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Question: Consider an economy that is initially in long run equilibrium in the Aggregate Demand and Aggrega...
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Show transcribed image text Consider an economy that is initially in long run equilibrium in the Aggregate Demand and Aggregate Supply (ADAS) diagram that we covered in lectures. Suppose many Australian firms mistakenly expect that there will be an increase in the relative price of their own products as compared to others (including relative to the input costs and wages they pay). Start with the equilibrium point shown in the Figure below and use it to demonstrate the following changes. a) How does this change the aggregate price level, real income and unemployment in the short run? Explain and illustrate in the AD-AS diagram Answer here (Tips: to create new lines, simply copy the existing curves and move to the new location) b) Explain the adjustment process to long run equilibrium (assuming that real potential output remains unchanged, so no change in LRAS), and what happens to the price level. No need to demonstrate it in Figure but it may be helpful.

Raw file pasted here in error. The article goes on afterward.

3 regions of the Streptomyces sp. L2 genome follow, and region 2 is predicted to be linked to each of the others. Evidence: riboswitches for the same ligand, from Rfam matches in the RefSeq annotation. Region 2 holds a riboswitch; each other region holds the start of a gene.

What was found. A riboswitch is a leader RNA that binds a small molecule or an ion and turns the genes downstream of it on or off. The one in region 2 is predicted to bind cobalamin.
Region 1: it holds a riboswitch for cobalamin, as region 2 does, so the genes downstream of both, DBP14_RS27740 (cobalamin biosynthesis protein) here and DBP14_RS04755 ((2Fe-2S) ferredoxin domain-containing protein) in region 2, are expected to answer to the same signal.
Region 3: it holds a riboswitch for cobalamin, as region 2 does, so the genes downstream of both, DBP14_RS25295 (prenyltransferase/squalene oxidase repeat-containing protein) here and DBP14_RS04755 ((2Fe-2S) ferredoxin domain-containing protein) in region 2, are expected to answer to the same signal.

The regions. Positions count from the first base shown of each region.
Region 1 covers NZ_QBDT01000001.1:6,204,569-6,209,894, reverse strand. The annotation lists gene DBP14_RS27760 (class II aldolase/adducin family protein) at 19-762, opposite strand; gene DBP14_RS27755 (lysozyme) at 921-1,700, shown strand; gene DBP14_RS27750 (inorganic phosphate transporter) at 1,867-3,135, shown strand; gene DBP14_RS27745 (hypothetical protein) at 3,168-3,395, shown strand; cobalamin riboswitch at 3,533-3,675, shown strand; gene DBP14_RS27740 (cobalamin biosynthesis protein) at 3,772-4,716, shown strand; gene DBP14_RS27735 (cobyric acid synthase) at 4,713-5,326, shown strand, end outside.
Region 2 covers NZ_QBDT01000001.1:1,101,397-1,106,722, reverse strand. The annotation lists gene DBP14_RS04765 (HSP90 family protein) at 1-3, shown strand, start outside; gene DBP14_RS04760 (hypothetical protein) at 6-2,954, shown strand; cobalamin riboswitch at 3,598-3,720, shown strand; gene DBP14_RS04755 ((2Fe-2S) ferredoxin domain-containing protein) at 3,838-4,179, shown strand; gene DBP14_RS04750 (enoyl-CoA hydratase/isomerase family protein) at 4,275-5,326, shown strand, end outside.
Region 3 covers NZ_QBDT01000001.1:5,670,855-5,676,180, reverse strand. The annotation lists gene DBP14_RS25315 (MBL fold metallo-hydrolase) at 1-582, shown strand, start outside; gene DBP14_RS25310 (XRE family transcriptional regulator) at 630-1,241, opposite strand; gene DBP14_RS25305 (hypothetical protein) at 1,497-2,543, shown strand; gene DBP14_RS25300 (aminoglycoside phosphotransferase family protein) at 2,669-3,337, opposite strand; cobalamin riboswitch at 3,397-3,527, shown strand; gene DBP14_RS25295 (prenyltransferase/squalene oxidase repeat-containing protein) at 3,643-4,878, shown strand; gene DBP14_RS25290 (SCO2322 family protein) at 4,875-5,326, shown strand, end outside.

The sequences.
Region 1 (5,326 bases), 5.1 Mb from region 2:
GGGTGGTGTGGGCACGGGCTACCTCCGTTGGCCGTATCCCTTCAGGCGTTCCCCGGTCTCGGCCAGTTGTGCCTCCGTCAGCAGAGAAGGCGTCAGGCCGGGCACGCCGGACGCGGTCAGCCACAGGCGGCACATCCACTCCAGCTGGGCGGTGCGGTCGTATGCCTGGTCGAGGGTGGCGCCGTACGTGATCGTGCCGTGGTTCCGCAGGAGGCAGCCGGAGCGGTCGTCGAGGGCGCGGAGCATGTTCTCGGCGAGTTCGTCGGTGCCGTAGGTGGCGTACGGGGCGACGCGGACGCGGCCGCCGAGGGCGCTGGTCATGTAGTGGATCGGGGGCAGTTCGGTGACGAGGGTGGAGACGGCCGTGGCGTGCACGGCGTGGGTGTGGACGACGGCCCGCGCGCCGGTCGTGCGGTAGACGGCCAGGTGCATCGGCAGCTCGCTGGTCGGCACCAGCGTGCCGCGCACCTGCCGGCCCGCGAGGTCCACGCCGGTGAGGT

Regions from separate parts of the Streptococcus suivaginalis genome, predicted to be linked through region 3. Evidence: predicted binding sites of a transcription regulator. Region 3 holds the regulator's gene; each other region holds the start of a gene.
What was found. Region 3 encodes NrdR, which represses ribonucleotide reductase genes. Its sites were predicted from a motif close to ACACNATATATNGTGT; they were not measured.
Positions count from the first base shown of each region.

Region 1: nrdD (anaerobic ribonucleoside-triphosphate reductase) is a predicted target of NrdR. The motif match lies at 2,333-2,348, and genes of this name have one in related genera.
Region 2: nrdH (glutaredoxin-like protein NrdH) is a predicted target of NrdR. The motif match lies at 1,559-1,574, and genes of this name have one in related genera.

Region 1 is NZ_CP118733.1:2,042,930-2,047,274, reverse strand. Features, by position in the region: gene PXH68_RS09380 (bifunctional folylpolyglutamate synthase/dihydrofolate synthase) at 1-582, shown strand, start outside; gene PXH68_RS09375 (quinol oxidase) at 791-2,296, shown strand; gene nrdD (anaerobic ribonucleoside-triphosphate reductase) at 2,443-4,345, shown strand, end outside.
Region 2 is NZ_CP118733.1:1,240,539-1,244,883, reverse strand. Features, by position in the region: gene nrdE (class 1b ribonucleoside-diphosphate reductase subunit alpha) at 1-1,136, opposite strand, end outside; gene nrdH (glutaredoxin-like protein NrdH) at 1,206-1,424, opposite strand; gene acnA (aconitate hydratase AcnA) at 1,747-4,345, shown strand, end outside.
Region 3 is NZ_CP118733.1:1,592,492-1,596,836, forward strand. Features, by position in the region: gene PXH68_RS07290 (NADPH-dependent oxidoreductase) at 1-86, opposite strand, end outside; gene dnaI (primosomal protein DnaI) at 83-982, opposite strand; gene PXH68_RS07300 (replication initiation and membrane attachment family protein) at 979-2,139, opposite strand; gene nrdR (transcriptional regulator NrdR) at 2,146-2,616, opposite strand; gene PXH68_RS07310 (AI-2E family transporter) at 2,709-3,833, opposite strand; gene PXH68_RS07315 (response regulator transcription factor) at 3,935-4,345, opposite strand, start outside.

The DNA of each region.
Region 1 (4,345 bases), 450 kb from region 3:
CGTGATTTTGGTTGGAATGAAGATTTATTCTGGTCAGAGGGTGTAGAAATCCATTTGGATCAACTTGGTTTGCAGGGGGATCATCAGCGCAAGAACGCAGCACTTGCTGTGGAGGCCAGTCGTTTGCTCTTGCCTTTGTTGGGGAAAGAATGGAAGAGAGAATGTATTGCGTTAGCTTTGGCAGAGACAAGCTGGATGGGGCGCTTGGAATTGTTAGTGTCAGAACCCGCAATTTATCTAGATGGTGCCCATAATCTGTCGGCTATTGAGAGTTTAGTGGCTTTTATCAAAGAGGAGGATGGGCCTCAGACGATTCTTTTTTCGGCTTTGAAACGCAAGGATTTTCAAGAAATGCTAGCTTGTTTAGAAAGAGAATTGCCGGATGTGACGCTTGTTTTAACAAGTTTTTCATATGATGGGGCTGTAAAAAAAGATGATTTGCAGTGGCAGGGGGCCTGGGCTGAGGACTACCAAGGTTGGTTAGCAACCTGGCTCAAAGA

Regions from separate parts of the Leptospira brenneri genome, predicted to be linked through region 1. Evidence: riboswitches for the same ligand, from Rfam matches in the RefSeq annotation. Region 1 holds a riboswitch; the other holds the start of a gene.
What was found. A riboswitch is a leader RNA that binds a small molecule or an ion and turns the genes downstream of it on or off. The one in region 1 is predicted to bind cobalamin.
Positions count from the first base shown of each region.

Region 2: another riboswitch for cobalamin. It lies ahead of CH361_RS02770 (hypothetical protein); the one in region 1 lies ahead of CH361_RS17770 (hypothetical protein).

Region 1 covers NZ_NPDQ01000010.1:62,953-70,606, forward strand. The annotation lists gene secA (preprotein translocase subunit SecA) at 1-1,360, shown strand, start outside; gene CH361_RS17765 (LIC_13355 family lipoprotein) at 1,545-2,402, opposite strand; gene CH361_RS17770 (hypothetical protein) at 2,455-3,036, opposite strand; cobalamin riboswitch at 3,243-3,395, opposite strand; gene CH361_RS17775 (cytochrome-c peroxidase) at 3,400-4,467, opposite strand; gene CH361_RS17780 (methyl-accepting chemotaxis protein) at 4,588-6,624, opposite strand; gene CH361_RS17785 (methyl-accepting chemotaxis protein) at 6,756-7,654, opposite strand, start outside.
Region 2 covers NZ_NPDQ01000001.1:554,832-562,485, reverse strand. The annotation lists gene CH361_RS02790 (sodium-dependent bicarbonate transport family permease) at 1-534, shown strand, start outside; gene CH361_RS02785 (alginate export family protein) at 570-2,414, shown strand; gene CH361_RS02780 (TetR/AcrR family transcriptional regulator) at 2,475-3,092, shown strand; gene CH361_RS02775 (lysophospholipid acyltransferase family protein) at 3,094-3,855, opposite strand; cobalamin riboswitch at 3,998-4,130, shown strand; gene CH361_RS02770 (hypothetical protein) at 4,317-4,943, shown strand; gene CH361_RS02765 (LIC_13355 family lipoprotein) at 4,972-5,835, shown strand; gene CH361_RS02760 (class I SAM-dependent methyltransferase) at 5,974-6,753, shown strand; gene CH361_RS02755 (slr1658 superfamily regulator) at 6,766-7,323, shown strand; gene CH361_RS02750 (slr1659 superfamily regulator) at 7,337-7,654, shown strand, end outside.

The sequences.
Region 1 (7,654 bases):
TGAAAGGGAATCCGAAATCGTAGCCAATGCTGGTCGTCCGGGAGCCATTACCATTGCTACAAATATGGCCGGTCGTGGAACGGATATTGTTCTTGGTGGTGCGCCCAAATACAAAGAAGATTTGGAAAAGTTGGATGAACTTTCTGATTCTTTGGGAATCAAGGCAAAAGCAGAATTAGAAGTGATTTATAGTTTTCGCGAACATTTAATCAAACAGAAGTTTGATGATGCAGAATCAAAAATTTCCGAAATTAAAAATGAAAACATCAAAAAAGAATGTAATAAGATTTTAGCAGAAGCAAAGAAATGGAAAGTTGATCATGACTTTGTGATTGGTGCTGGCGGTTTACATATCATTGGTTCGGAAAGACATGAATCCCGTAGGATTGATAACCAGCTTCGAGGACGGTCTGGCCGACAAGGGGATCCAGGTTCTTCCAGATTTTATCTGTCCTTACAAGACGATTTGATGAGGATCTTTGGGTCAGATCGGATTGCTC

Consider an economy that is initially in long run equilibrium in the Aggregate Demand and Aggregate Supply (ADAS) diagram that we covered in lectures. Suppose many Australian firms mistakenly expect that there will be an increase in the relative price of their own products as compared to others (including relative to the input costs and wages they pay). Start with the equilibrium point shown in the Figure below and use it to demonstrate the following changes. a) How does this change the aggregate price level, real income and unemployment in the short run? Explain and illustrate in the AD-AS diagram Answer here (Tips: to create new lines, simply copy the existing curves and move to the new location) b) Explain the adjustment process to long run equilibrium (assuming that real potential output remains unchanged, so no change in LRAS), and what happens to the price level. No need to demonstrate it in Figure but it may be helpful.